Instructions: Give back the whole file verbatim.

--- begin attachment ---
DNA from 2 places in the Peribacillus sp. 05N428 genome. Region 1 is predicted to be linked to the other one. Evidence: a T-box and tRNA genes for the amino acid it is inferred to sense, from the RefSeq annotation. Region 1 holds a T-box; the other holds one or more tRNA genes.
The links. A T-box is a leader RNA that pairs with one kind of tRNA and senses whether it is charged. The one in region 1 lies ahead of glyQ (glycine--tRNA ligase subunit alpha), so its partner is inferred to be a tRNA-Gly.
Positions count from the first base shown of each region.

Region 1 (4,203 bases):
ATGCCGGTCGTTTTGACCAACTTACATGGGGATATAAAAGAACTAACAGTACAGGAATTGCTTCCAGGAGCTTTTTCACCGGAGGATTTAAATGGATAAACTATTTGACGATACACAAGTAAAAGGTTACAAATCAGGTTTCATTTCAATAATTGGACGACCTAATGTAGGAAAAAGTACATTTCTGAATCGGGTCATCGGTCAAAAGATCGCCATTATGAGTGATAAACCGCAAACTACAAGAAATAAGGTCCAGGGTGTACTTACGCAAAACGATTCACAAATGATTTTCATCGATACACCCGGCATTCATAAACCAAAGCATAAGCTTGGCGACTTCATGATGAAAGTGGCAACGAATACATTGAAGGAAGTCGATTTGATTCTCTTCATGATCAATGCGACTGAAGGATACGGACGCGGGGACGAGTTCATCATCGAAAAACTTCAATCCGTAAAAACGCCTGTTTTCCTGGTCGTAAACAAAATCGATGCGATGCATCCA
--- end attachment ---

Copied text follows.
DNA from 2 places in the Peribacillus sp. 05N428 genome. Region 1 is predicted to be linked to the other one. Evidence: a T-box and tRNA genes for the amino acid it is inferred to sense, from the RefSeq annotation. Region 1 holds a T-box; the other holds one or more tRNA genes.
The links. A T-box is a leader RNA that pairs with one kind of tRNA and senses whether it is charged. The one in region 1 lies ahead of glyQ (glycine--tRNA ligase subunit alpha), so its partner is inferred to be a tRNA-Gly.
Positions count from the first base shown of each region.

Region 1 (4,203 bases):
ATGCCGGTCGTTTTGACCAACTTACATGGGGATATAAAAGAACTAACAGTACAGGAATTGCTTCCAGGAGCTTTTTCACCGGAGGATTTAAATGGATAAACTATTTGACGATACACAAGTAAAAGGTTACAAATCAGGTTTCATTTCAATAATTGGACGACCTAATGTAGGAAAAAGTACATTTCTGAATCGGGTCATCGGTCAAAAGATCGCCATTATGAGTGATAAACCGCAAACTACAAGAAATAAGGTCCAGGGTGTACTTACGCAAAACGATTCACAAATGATTTTCATCGATACACCCGGCATTCATAAACCAAAGCATAAGCTTGGCGACTTCATGATGAAAGTGGCAACGAATACATTGAAGGAAGTCGATTTGATTCTCTTCATGATCAATGCGACTGAAGGATACGGACGCGGGGACGAGTTCATCATCGAAAAACTTCAATCCGTAAAAACGCCTGTTTTCCTGGTCGTAAACAAAATCGATGCGATGCATCCA